Video

Video Will Pakistan School Shooting Galvanize Pakistan Against Extremism?

The attack on a military school in Pakistan’s northwest city of Peshawar left 141 dead, including 132 children. Strong statements of condemnation poured in from across the world. The country announced three days of mourning, and the leadership, both political and military, promised retribution. VOA's Ayesha Tanzeem looks at how likely the Pakistani government is to clamp down on all extremist groups.
Video

Video ‘Anti-Islamization’ Marches Increase Tensions In Germany

Anti-immigrant rallies in Germany have been building in recent weeks, peaking Monday night in the city of Dresden where tens of thousands of people turned out to demonstrate against what they call the ‘Islamization’ of the West. Germany has offered asylum to more Syrian refugees than any other country, and this appears to have set off the protests. Henry Ridgwell reports from London.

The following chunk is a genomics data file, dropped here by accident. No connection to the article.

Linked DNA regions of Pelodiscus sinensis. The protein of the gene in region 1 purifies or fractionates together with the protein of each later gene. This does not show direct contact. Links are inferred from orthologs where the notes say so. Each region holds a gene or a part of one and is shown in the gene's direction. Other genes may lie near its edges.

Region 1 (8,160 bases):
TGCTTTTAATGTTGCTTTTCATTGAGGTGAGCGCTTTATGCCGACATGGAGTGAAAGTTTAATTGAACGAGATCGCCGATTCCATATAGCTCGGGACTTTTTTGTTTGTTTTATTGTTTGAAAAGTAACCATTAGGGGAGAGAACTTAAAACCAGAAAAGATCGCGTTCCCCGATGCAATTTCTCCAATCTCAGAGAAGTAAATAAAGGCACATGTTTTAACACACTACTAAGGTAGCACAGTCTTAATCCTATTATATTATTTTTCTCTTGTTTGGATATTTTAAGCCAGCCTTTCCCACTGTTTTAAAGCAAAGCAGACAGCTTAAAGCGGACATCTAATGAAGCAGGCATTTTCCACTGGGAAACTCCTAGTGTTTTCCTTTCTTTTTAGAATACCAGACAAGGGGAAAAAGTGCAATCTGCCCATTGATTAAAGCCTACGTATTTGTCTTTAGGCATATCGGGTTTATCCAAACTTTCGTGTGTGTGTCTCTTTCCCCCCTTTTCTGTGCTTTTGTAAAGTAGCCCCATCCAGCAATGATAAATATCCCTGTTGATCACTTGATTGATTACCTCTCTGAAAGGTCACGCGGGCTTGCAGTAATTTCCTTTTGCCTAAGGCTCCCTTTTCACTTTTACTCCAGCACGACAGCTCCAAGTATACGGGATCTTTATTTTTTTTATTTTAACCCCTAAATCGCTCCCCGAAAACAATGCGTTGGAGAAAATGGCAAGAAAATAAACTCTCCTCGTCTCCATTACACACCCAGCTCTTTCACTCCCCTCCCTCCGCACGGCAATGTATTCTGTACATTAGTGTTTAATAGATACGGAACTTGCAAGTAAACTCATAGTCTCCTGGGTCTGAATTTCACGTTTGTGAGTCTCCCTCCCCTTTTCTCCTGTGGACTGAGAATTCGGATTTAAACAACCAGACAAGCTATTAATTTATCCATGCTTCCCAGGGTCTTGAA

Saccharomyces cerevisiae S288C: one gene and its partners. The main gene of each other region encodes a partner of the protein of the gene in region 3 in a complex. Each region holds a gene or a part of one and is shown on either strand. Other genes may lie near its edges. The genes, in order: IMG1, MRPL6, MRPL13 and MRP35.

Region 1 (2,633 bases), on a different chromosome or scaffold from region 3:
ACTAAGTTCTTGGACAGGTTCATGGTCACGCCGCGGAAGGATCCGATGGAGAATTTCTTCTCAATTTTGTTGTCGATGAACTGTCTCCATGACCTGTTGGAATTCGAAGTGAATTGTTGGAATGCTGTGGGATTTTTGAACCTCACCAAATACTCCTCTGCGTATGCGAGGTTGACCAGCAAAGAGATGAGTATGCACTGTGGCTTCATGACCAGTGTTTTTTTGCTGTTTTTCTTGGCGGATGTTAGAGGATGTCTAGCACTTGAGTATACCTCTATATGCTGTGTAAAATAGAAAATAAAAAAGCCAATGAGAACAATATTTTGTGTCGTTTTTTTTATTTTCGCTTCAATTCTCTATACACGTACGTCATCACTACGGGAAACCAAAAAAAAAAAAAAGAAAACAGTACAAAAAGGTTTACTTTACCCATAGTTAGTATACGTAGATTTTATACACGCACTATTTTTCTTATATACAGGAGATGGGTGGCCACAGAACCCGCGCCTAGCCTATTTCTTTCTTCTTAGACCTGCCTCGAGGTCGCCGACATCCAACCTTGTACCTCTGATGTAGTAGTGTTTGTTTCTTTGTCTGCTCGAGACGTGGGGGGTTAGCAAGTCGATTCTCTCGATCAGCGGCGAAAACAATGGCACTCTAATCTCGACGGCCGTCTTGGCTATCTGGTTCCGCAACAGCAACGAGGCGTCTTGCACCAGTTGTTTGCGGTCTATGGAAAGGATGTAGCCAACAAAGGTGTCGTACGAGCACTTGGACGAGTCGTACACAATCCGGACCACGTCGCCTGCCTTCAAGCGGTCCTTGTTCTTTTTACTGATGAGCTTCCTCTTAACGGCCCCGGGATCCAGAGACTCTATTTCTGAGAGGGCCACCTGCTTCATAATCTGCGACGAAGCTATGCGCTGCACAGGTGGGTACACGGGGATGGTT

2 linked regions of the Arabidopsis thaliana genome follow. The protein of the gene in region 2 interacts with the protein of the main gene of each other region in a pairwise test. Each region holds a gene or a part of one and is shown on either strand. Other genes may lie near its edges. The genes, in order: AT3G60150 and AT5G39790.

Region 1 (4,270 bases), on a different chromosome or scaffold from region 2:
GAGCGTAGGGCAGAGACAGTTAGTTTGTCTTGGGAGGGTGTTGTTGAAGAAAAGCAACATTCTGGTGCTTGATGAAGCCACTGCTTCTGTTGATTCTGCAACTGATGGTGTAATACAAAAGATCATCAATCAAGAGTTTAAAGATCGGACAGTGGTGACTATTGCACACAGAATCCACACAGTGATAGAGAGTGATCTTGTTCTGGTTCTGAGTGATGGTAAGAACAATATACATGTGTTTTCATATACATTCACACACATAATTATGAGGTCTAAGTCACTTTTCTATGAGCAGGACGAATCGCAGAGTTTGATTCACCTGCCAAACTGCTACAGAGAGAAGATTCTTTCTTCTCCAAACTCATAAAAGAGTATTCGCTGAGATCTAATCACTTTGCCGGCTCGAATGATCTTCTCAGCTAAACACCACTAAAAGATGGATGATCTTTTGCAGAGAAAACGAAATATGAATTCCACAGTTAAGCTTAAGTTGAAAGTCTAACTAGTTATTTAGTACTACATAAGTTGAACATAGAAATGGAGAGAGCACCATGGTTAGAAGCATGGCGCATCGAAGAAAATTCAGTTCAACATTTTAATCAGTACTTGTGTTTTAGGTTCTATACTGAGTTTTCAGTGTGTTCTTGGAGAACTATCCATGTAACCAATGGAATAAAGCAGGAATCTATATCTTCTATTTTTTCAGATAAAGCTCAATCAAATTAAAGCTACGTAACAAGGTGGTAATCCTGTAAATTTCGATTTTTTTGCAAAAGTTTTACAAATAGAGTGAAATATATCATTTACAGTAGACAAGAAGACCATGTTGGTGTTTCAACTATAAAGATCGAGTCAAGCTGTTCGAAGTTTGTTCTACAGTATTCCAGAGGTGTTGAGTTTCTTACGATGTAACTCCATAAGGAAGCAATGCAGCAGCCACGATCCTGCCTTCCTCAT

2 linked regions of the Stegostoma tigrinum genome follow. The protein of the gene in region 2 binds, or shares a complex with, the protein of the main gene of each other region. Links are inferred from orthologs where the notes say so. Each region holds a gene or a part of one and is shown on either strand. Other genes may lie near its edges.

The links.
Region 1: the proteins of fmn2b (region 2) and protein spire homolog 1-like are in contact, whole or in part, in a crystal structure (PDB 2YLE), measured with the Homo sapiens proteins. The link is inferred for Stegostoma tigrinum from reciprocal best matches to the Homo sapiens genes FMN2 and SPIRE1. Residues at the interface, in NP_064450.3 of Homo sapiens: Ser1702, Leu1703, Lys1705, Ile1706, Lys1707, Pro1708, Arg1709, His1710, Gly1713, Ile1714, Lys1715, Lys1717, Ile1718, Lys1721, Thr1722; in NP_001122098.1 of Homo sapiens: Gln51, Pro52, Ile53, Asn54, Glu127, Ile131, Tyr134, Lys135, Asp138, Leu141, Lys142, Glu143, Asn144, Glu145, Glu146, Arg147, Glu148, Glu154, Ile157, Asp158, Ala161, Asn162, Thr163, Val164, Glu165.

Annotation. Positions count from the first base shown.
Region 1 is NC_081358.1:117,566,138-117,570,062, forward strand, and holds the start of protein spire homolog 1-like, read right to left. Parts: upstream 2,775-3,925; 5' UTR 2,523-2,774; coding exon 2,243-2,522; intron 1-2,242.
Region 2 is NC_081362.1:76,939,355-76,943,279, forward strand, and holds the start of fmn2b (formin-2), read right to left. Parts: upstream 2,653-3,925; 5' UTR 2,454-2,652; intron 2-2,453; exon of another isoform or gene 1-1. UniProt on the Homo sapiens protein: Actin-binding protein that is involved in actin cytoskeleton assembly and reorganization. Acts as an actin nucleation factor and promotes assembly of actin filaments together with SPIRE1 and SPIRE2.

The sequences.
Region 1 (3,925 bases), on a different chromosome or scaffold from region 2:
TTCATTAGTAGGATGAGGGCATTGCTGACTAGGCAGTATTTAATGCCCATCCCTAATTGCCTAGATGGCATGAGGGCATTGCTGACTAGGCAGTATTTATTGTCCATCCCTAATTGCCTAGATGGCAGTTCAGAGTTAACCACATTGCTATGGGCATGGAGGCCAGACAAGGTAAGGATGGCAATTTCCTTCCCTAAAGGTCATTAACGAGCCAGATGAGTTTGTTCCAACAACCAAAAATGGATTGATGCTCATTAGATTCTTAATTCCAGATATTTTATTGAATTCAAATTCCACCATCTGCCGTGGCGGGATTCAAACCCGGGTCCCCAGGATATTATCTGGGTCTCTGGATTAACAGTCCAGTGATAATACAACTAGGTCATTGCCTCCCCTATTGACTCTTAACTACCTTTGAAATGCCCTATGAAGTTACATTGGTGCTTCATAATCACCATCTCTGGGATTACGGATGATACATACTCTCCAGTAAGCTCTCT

Video

Video Aceh Rebuilt Decade After Tsunami, But Scars Remain

On December 26, 2004 there was an earthquake in the Indian Ocean so powerful it caused the Earth’s axis to wobble a few centimeters. Onshore on the island of Sumatra, the resulting tsunami was devastating. A decade later, VOA Correspondent Steve Herman reports from Banda Aceh, Indonesia, where although there is little remaining evidence of the physical devastation, the psychological scars among survivors remain.
Video

Video Refugees Living in Kenya Long for Peace in the Home Countries

Kenya is host to numerous refugees seeking safe haven from conflict. Immigrants from Somalia face challenges in their new lives in Kenya. Ahead of International Migrants Day (December 18) Lenny Ruvaga has more for VOA News from the Kenyan capital.
Video

Video Turkey's Authoritarianism Dismays Western Allies